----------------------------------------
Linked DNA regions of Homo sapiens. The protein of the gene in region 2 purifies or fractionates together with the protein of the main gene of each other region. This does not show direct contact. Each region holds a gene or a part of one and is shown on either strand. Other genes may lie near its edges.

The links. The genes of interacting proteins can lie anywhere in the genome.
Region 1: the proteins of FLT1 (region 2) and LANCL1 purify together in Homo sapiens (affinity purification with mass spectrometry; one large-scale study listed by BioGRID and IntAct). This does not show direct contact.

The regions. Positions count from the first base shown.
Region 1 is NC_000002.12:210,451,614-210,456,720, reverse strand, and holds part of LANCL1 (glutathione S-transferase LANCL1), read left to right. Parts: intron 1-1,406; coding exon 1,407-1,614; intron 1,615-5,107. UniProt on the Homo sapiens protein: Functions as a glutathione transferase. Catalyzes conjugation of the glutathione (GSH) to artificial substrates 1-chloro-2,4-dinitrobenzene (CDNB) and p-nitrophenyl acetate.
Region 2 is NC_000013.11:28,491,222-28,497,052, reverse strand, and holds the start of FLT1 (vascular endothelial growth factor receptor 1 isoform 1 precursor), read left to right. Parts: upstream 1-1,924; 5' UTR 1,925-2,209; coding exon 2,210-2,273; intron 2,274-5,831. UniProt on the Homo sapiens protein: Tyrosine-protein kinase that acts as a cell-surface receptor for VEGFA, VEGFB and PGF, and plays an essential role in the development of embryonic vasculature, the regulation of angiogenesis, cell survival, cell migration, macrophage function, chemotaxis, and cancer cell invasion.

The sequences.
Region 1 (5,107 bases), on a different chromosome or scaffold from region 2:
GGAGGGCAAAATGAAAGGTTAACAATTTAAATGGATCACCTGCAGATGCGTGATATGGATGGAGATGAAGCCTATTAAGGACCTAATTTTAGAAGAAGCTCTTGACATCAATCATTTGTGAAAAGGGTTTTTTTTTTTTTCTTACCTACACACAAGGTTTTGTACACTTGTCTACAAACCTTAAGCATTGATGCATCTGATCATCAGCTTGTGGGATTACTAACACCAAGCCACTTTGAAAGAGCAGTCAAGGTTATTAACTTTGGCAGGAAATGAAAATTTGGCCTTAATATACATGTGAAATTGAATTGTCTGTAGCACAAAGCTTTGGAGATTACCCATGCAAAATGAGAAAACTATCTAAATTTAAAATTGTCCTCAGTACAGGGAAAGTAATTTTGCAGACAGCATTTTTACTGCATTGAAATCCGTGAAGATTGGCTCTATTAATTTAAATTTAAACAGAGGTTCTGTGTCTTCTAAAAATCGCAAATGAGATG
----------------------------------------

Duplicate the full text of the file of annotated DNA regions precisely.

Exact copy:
Linked DNA regions of Homo sapiens. The protein of the gene in region 2 purifies or fractionates together with the protein of the main gene of each other region. This does not show direct contact. Each region holds a gene or a part of one and is shown on either strand. Other genes may lie near its edges.

The links. The genes of interacting proteins can lie anywhere in the genome.
Region 1: the proteins of FLT1 (region 2) and LANCL1 purify together in Homo sapiens (affinity purification with mass spectrometry; one large-scale study listed by BioGRID and IntAct). This does not show direct contact.

The regions. Positions count from the first base shown.
Region 1 is NC_000002.12:210,451,614-210,456,720, reverse strand, and holds part of LANCL1 (glutathione S-transferase LANCL1), read left to right. Parts: intron 1-1,406; coding exon 1,407-1,614; intron 1,615-5,107. UniProt on the Homo sapiens protein: Functions as a glutathione transferase. Catalyzes conjugation of the glutathione (GSH) to artificial substrates 1-chloro-2,4-dinitrobenzene (CDNB) and p-nitrophenyl acetate.
Region 2 is NC_000013.11:28,491,222-28,497,052, reverse strand, and holds the start of FLT1 (vascular endothelial growth factor receptor 1 isoform 1 precursor), read left to right. Parts: upstream 1-1,924; 5' UTR 1,925-2,209; coding exon 2,210-2,273; intron 2,274-5,831. UniProt on the Homo sapiens protein: Tyrosine-protein kinase that acts as a cell-surface receptor for VEGFA, VEGFB and PGF, and plays an essential role in the development of embryonic vasculature, the regulation of angiogenesis, cell survival, cell migration, macrophage function, chemotaxis, and cancer cell invasion.

The sequences.
Region 1 (5,107 bases), on a different chromosome or scaffold from region 2:
GGAGGGCAAAATGAAAGGTTAACAATTTAAATGGATCACCTGCAGATGCGTGATATGGATGGAGATGAAGCCTATTAAGGACCTAATTTTAGAAGAAGCTCTTGACATCAATCATTTGTGAAAAGGGTTTTTTTTTTTTTCTTACCTACACACAAGGTTTTGTACACTTGTCTACAAACCTTAAGCATTGATGCATCTGATCATCAGCTTGTGGGATTACTAACACCAAGCCACTTTGAAAGAGCAGTCAAGGTTATTAACTTTGGCAGGAAATGAAAATTTGGCCTTAATATACATGTGAAATTGAATTGTCTGTAGCACAAAGCTTTGGAGATTACCCATGCAAAATGAGAAAACTATCTAAATTTAAAATTGTCCTCAGTACAGGGAAAGTAATTTTGCAGACAGCATTTTTACTGCATTGAAATCCGTGAAGATTGGCTCTATTAATTTAAATTTAAACAGAGGTTCTGTGTCTTCTAAAAATCGCAAATGAGATG